But these days, particularly as we pay for groceries by pushing a bit of plastic onto a PayWave scanner, children can almost forget that money is even a tangible thing. They can fail to fully understand why you’re attracted to those ‘Special’ labels on the supermarket shelf. And they can almost not realise that getting up and going to work is not just a sensible-adult-thing-to-do – it’s to charge up that magic card with real money.

  1. The media you consume

As a kid, I vividly remember my Dad exclaiming ‘I hate this advert!’ during an evening soap. I didn’t really understand why. It seemed bouncy and colourful and giggly enough.

But now in 2018, even smarter advertising is pretty much everywhere – on your kids’ apps, their YouTube videos, their websites and even in the form of almost subliminal product placement in shows and movies.

Children can so easily be persuaded by the product that has been placed in that movie – so let them know exactly why a company might be doing such a thing. Entertainment is cool, but commercial scepticism is crucial.

  1. The things you love

All of us have hobbies, passions, loves and goals. Maybe yours is cycling – requiring a flash-as-can-be $10,000 road bike. Maybe it’s an end-of-year overseas trip. Maybe it’s a cushy retirement and an endless stream of five-star cruises.

Your kids need to understand that while these passions and goals are what life is all about, they also require budgeting, saving and investing … boooring!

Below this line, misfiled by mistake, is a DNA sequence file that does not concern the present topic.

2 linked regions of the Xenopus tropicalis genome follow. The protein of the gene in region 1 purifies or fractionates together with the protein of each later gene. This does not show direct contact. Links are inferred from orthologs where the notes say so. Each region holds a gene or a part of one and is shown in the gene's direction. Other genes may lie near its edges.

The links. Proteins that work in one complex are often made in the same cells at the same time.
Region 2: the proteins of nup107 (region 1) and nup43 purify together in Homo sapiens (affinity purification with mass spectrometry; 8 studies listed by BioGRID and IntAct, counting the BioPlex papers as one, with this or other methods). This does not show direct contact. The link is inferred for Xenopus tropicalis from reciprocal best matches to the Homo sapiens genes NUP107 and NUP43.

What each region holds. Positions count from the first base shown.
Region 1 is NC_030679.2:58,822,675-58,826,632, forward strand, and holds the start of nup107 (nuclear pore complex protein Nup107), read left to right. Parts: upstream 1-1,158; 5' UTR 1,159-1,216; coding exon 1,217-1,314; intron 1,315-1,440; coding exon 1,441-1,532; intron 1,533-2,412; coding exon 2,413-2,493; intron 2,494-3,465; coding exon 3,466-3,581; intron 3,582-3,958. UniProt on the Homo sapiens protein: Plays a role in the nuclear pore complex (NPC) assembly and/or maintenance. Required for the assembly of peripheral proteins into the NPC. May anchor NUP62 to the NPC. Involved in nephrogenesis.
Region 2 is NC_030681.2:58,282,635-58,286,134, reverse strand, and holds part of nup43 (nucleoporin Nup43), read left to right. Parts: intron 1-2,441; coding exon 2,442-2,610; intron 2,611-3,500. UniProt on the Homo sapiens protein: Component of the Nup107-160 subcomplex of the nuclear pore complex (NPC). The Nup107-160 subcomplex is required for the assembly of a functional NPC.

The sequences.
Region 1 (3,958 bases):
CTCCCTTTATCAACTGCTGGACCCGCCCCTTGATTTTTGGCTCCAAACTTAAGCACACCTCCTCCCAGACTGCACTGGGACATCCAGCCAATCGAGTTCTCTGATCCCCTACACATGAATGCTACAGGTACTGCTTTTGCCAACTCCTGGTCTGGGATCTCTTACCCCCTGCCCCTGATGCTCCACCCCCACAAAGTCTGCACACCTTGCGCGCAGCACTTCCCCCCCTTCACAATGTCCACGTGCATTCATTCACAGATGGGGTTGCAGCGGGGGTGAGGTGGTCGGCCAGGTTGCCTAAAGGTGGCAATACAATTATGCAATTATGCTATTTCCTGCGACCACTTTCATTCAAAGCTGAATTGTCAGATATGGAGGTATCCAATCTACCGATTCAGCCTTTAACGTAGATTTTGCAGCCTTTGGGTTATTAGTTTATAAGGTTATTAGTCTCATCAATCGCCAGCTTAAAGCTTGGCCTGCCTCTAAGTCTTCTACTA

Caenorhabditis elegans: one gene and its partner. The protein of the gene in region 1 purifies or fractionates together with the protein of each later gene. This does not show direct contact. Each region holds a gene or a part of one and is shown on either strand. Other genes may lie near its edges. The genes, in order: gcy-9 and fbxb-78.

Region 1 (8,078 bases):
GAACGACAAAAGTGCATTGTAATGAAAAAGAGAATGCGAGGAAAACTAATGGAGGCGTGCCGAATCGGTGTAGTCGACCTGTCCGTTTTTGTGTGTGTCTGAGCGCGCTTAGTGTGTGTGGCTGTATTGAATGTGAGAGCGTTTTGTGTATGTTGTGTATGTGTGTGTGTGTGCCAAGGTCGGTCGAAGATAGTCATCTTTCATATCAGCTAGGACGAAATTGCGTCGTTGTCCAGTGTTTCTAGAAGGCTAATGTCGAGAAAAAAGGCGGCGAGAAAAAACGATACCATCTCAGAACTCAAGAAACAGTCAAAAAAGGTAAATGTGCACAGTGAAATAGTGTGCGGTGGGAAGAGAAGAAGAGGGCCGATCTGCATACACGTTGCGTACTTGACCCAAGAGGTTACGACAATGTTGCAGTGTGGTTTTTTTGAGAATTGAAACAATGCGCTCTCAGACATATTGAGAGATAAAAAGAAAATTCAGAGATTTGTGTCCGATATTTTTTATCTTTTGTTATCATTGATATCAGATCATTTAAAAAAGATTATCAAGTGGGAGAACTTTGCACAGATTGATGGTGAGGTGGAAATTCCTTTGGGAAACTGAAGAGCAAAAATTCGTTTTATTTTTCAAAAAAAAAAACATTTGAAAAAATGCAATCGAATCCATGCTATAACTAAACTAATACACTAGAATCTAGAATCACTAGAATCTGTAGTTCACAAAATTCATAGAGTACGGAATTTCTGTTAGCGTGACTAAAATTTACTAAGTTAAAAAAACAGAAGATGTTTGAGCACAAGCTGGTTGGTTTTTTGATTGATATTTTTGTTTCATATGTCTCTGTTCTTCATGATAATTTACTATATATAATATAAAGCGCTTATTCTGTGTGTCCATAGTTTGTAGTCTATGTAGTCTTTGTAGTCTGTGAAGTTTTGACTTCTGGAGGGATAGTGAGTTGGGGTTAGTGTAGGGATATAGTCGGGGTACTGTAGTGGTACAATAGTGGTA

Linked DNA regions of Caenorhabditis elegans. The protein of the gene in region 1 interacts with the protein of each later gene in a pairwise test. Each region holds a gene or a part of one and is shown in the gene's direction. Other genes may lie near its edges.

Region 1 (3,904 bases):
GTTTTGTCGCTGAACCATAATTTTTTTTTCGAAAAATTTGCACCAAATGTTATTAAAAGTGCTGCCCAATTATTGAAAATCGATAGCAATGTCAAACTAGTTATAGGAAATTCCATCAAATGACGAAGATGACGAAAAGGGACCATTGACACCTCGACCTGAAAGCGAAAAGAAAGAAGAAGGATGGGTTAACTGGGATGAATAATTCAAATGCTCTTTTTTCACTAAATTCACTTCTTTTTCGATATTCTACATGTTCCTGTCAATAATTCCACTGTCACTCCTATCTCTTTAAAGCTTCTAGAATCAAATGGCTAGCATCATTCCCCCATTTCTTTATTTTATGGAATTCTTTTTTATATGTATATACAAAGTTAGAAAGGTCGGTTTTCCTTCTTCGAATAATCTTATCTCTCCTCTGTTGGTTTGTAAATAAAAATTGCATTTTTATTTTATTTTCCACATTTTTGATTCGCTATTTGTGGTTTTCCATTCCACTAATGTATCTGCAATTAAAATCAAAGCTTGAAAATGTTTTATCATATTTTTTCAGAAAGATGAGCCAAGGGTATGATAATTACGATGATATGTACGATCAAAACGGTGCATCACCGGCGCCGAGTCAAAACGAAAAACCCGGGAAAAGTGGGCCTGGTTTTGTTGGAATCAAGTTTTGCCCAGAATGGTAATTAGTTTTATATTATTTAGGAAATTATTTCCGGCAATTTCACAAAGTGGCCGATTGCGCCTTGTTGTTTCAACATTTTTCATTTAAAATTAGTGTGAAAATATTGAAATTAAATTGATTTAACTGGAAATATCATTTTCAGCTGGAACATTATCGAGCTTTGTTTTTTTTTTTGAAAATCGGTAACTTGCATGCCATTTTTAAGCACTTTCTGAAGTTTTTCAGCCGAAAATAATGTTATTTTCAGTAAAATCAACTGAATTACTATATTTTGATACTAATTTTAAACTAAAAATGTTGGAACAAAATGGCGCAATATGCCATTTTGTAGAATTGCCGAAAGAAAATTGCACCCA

In other words, skipping a Sunday breakfast at the cafe, accepting some overtime, or setting up an account at Clover may not be for immediate Millennial-style gratification, but instead part of a grander scheme that will pay off nicely a little further down the track.

  1. Your money attitude

Just as the world of advertising wants you to almost mindlessly consume its money messages, it’s the same deal beyond that as well. For instance, your credit card company tells you the minimum amount to pay – but doesn’t necessarily tell you that it’s much wiser to pay a little more back than is recommended each month.

It’s the same when you’re dealing with a company or a boss. Product or service not good enough? Tell your kids how you dealt with your demand for a refund or your complaint. Angling for a pay-rise? Let your kids know that there’s a fine line between being a nuisance and being assertive enough to get what you really deserve.

Money and kids: It’s a balance

Yes, talking to kids about money is a balance. Finance is not everything, and it’s not the key to happiness – but getting a firm understanding of how the financial world works and a healthy attitude towards money is much more than empowering for your kids – it’s nothing less than a key to financial freedom. So while not making it THE topic of dinnertime conversation, definitely don’t make it a taboo, either. Bon appetit!



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Employing the stick